Silica gel litter[]

Silica gel litter, often referred to as "crystal litter", is a porous granular form of sodium silicate, has the highest absorbency of any litter, and has excellent moisture control and complete odor elimination for an extended time period compared to other litters.

Some praise its absorbency because 4–5 lb (2 kg) can absorb liquid and odor for up to 30 days for one healthy and normal-weight cat. It is important to lightly stir the crystals daily while scooping the solid waste, otherwise, urine can pool in the box. When crystal litter is saturated, at the end of 30 days or so, it begins to smell and is visibly saturated. In comparison, over the same time period, it may take 20–30 lb (9–14 kg)[citation needed] or more of clay or clumping litter, because it is necessary to replenish the litter that is removed when the clumped urine is scooped out. No replenishing is necessary with silica gel (crystal) litter.

Others have claimed that this litter gives them no warning when it is saturated and their cat left a urine puddle at the bottom of the pan, but as mentioned above, this litter will eventually begin to smell when the crystals can no longer hold any more urine. Also, as the crystals absorb the urine, odorlessly, they turn from white to slightly yellow. This is when a crystal is 'visibly saturated'. It is easy to determine when this litter needs changing because you can either smell urine (the crystals are over-saturated) or you can no longer see any white crystals.

Crystal litter is extremely lightweight, especially when compared to heavier clay and clumping litter.

Silica gel litter comes in two shapes: irregular lumps and small beads. Sizes range from 0.5 mm to 4 mm.

Types of boxes[]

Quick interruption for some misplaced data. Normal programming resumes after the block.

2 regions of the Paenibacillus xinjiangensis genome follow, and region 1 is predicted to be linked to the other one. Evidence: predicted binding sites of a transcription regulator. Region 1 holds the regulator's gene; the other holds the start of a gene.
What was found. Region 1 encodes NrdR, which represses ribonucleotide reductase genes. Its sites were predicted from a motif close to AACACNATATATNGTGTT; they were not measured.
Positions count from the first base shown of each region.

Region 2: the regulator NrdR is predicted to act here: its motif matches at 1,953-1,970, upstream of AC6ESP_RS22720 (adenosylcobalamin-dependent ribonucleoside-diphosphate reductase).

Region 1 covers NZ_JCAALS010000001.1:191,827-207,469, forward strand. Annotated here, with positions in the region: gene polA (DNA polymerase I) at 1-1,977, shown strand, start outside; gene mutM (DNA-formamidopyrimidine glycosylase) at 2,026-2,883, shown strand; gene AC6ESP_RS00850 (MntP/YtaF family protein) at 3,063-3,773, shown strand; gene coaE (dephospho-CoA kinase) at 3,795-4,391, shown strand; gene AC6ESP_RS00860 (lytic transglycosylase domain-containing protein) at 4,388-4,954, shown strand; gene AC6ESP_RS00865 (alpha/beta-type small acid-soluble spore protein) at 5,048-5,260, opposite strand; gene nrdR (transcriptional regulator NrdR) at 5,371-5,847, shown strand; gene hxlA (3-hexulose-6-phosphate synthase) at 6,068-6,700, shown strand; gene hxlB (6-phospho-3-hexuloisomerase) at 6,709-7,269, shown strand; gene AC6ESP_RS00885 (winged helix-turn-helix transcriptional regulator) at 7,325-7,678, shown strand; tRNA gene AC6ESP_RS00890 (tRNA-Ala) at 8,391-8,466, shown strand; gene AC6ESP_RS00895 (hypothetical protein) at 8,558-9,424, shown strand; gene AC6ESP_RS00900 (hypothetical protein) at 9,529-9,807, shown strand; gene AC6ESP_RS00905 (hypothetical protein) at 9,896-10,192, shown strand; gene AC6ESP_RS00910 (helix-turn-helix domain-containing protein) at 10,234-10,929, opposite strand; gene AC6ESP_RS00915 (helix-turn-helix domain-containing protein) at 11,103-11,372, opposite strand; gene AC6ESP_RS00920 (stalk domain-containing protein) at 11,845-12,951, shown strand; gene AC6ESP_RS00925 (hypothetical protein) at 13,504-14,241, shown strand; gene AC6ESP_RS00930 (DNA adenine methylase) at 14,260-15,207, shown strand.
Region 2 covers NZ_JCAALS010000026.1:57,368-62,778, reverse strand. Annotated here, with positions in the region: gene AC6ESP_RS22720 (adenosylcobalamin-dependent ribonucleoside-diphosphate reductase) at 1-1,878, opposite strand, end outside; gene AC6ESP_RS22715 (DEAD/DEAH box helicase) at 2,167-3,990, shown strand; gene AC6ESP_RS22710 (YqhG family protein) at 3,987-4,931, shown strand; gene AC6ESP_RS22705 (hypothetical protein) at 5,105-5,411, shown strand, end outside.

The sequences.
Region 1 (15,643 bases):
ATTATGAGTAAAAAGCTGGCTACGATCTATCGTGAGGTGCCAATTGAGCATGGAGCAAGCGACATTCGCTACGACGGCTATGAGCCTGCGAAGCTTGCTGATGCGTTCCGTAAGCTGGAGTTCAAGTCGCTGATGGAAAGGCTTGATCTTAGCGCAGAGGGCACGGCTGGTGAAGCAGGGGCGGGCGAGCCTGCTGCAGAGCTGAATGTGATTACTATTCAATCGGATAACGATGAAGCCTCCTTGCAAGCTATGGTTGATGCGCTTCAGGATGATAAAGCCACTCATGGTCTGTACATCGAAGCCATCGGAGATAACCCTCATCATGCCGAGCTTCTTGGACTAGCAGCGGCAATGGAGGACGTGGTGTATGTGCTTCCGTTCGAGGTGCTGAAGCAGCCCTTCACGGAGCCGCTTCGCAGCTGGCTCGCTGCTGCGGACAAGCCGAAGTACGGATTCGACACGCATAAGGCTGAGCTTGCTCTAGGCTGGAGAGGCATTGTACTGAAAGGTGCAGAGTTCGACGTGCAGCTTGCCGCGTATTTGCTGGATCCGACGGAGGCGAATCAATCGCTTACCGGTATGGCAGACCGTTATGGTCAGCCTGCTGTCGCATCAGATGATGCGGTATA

Originally made of wood, the litter box today is typically a plastic tray with outwardly-sloped sides several inches high. More elaborate models are covered, looking similar to pet-carrying cages with open doorways, providing some allegedly-desired privacy to the pet, as well as keeping the litter out of sight. To facilitate emptying and cleaning a cat, plastic liners may be used. Some have a handle so they can be moved easily.

There are developments in litter box technology to simplify the litter box emptying procedure. Some models have electric combing mechanisms that automatically scoop the clumps out of the litter box into a sealed, disposable-bag-lined container after the animal has used it. These models use a pressure pad or an infrared light to determine when the cat has left the box and will comb the box after so many minutes have passed, to avoid disturbing the cat. Other designs take this further and connect directly to a home's plumbing (faucet connection and drain) so they can wash, rinse and dry the permanent litter pellets automatically.

Simpler designs exist, for example, some require the owner to manually shake the clumps into an easy-to-remove tray, designed very clean. Another variant has an enclosed sphere that rotates as it sifts out the clumps and deposits them in a drawer below the sphere. A new method involves incorporating sifting functionality within a sifting litter liner.